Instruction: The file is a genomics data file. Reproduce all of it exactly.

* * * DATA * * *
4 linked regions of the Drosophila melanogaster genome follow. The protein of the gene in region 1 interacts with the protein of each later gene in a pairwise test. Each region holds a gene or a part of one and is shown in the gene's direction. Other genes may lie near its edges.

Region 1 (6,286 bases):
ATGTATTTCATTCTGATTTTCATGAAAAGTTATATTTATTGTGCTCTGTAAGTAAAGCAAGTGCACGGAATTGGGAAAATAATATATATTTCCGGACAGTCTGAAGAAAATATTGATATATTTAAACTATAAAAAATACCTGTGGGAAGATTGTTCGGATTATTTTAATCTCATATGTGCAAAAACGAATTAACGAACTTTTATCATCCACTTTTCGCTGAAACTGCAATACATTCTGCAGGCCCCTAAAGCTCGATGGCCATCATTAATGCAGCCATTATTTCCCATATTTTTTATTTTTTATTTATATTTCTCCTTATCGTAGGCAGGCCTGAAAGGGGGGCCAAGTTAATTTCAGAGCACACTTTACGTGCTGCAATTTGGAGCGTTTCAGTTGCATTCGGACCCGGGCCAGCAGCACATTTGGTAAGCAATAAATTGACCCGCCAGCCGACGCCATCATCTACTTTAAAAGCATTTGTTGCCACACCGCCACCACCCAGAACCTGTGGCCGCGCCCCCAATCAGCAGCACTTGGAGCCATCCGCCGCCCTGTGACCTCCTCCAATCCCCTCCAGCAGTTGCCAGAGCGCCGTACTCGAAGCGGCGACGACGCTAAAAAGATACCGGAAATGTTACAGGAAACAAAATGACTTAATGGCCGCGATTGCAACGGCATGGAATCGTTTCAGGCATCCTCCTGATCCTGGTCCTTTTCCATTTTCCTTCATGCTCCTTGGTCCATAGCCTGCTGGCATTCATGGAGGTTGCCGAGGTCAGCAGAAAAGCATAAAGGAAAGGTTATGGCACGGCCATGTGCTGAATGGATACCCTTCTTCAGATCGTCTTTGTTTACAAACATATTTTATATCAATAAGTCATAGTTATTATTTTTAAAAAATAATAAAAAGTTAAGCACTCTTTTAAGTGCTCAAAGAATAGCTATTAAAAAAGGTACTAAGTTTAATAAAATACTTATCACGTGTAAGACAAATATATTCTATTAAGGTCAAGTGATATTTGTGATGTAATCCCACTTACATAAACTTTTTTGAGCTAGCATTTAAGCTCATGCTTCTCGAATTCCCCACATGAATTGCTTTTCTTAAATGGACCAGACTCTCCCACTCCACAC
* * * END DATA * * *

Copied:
4 linked regions of the Drosophila melanogaster genome follow. The protein of the gene in region 1 interacts with the protein of each later gene in a pairwise test. Each region holds a gene or a part of one and is shown in the gene's direction. Other genes may lie near its edges.

Region 1 (6,286 bases):
ATGTATTTCATTCTGATTTTCATGAAAAGTTATATTTATTGTGCTCTGTAAGTAAAGCAAGTGCACGGAATTGGGAAAATAATATATATTTCCGGACAGTCTGAAGAAAATATTGATATATTTAAACTATAAAAAATACCTGTGGGAAGATTGTTCGGATTATTTTAATCTCATATGTGCAAAAACGAATTAACGAACTTTTATCATCCACTTTTCGCTGAAACTGCAATACATTCTGCAGGCCCCTAAAGCTCGATGGCCATCATTAATGCAGCCATTATTTCCCATATTTTTTATTTTTTATTTATATTTCTCCTTATCGTAGGCAGGCCTGAAAGGGGGGCCAAGTTAATTTCAGAGCACACTTTACGTGCTGCAATTTGGAGCGTTTCAGTTGCATTCGGACCCGGGCCAGCAGCACATTTGGTAAGCAATAAATTGACCCGCCAGCCGACGCCATCATCTACTTTAAAAGCATTTGTTGCCACACCGCCACCACCCAGAACCTGTGGCCGCGCCCCCAATCAGCAGCACTTGGAGCCATCCGCCGCCCTGTGACCTCCTCCAATCCCCTCCAGCAGTTGCCAGAGCGCCGTACTCGAAGCGGCGACGACGCTAAAAAGATACCGGAAATGTTACAGGAAACAAAATGACTTAATGGCCGCGATTGCAACGGCATGGAATCGTTTCAGGCATCCTCCTGATCCTGGTCCTTTTCCATTTTCCTTCATGCTCCTTGGTCCATAGCCTGCTGGCATTCATGGAGGTTGCCGAGGTCAGCAGAAAAGCATAAAGGAAAGGTTATGGCACGGCCATGTGCTGAATGGATACCCTTCTTCAGATCGTCTTTGTTTACAAACATATTTTATATCAATAAGTCATAGTTATTATTTTTAAAAAATAATAAAAAGTTAAGCACTCTTTTAAGTGCTCAAAGAATAGCTATTAAAAAAGGTACTAAGTTTAATAAAATACTTATCACGTGTAAGACAAATATATTCTATTAAGGTCAAGTGATATTTGTGATGTAATCCCACTTACATAAACTTTTTTGAGCTAGCATTTAAGCTCATGCTTCTCGAATTCCCCACATGAATTGCTTTTCTTAAATGGACCAGACTCTCCCACTCCACAC